"As Judge Ridge stated in A. E. West Petroleum Co. v. Atchison, T. & S. Ry. Co., 108 F. Supp. 644, 648 (W.D.Mo.1953), aff'd 212 F.2d 812 (8th Cir. 1954): `. . . So in an interpretation [of a contract] which evolves an unreasonable result, when a more probable and reasonable construction can be adopted, every intendment will be against the former construction or one which would operate as a snare.'" Kansas City, Missouri v. Kansas City, Kansas, 393 F. Supp. 1, 5 (W.D.Mo.1975). We agree with perspicacious counsel for plaintiff that a guaranty contract signed individually by principals of the corporation if construed to be "the corporation's guaranty of its own contract [would be] redundant, illusory, absurd, and therefore unreasonable." Cf. Gallatin Trust and Savings Bank v. Henke, 154 Mont. 170, 461 P.2d 448 (1969); American Casualty Company v. Howard, 175 So. 2d 355 (La.App.1965); Gross v. Lamme, 77 Nev. 200, 361 P.2d 114 (1961); Chesebro, Robbins and Graham v. Leadbetter, 19 Conn.Sup. 422, 116 A.2d 578 (1955).

While it is generally stated that if a contract is fairly open to more than one interpretation, it will be construed against the party who prepared it [John Deere Company v. Hensley, 527 S.W.2d 363, 365[2] (Mo. banc 1975)], the rule is more accurately phrased that the instrument should be construed against the party using it. Brown v. Houghton Const. Co., 227 S.W. 137, 140[3] (Mo.App.1920); 3 Corbin on Contracts, § 559, p. 262 et seq.; 4 Williston on Contracts, 3rd Ed., § 621, p. 760 et seq. In this case plaintiff merely provided printed blank guaranty forms. It was Van Eaton and Scanlon who used them. Scanlon knew that Van Eaton had previously completed and signed one guaranty contract form and "that we cannot get credit unless we have one more director sign." The acts of Scanlon in pluralizing the "I's" and "my" to "we" and "our" on the forms, was his personal use thereof and any uncertainty concerning the party or parties to whom these pronouns referred should be construed most strongly against Scanlon. In view of Scanlon's knowledge of the previously executed guaranty and the necessity for an additional one, it is more likely the inserted plural pronouns referred to Scanlon and Van Eaton rather than to a neuter gender pronoun which would be employed in referring to a corporation.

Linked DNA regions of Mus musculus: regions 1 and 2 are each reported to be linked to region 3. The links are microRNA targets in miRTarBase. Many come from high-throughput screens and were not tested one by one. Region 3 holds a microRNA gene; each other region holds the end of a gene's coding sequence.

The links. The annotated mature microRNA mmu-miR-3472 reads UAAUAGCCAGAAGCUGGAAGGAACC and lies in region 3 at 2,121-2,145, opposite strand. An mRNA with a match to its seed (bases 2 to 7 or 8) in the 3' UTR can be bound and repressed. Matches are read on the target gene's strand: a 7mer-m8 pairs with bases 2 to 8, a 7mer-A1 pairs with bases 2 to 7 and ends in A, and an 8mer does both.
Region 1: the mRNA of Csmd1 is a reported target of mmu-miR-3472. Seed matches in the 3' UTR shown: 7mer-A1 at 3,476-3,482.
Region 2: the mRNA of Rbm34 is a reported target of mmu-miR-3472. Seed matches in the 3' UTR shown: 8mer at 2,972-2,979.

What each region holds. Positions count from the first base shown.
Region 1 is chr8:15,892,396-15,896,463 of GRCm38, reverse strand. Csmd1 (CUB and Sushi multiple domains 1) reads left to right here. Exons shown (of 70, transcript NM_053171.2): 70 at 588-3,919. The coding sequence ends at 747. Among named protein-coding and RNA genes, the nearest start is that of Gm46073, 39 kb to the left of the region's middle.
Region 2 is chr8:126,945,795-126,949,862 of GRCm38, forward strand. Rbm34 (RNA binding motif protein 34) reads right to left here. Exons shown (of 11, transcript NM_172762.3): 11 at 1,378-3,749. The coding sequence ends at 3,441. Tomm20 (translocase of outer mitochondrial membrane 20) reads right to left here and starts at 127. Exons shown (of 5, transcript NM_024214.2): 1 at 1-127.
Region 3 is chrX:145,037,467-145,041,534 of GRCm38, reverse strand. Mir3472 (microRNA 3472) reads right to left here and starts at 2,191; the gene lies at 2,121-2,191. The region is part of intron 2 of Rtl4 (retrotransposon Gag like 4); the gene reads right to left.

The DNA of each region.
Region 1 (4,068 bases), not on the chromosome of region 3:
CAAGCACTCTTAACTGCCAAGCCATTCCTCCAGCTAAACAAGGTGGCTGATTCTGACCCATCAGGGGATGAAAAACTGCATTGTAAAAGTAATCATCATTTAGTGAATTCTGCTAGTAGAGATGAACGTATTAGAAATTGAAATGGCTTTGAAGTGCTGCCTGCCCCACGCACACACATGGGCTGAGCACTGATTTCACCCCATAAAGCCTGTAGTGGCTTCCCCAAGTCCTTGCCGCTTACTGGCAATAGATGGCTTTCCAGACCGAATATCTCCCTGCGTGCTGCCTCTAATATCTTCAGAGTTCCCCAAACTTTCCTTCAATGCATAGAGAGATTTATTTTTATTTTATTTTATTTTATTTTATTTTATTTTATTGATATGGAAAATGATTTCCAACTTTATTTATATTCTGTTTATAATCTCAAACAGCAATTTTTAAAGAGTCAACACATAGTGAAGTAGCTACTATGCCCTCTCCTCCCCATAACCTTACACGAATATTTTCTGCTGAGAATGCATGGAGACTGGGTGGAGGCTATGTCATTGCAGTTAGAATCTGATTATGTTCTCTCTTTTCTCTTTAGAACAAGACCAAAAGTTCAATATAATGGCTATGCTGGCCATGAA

With caution and with a firm belief that the judgment below was wrong in finding in favor of defendants Van Eaton and Scanlon [ Murphy v. Carron, 536 S.W.2d 30, 32[1, 2] (Mo. banc 1976)], the judgment in favor of plaintiff and against Taco is affirmed but the judgment is also reversed and the cause remanded with directions to enter judgment in favor of plaintiff and against defendants Van Eaton and Scanlon.

All concur.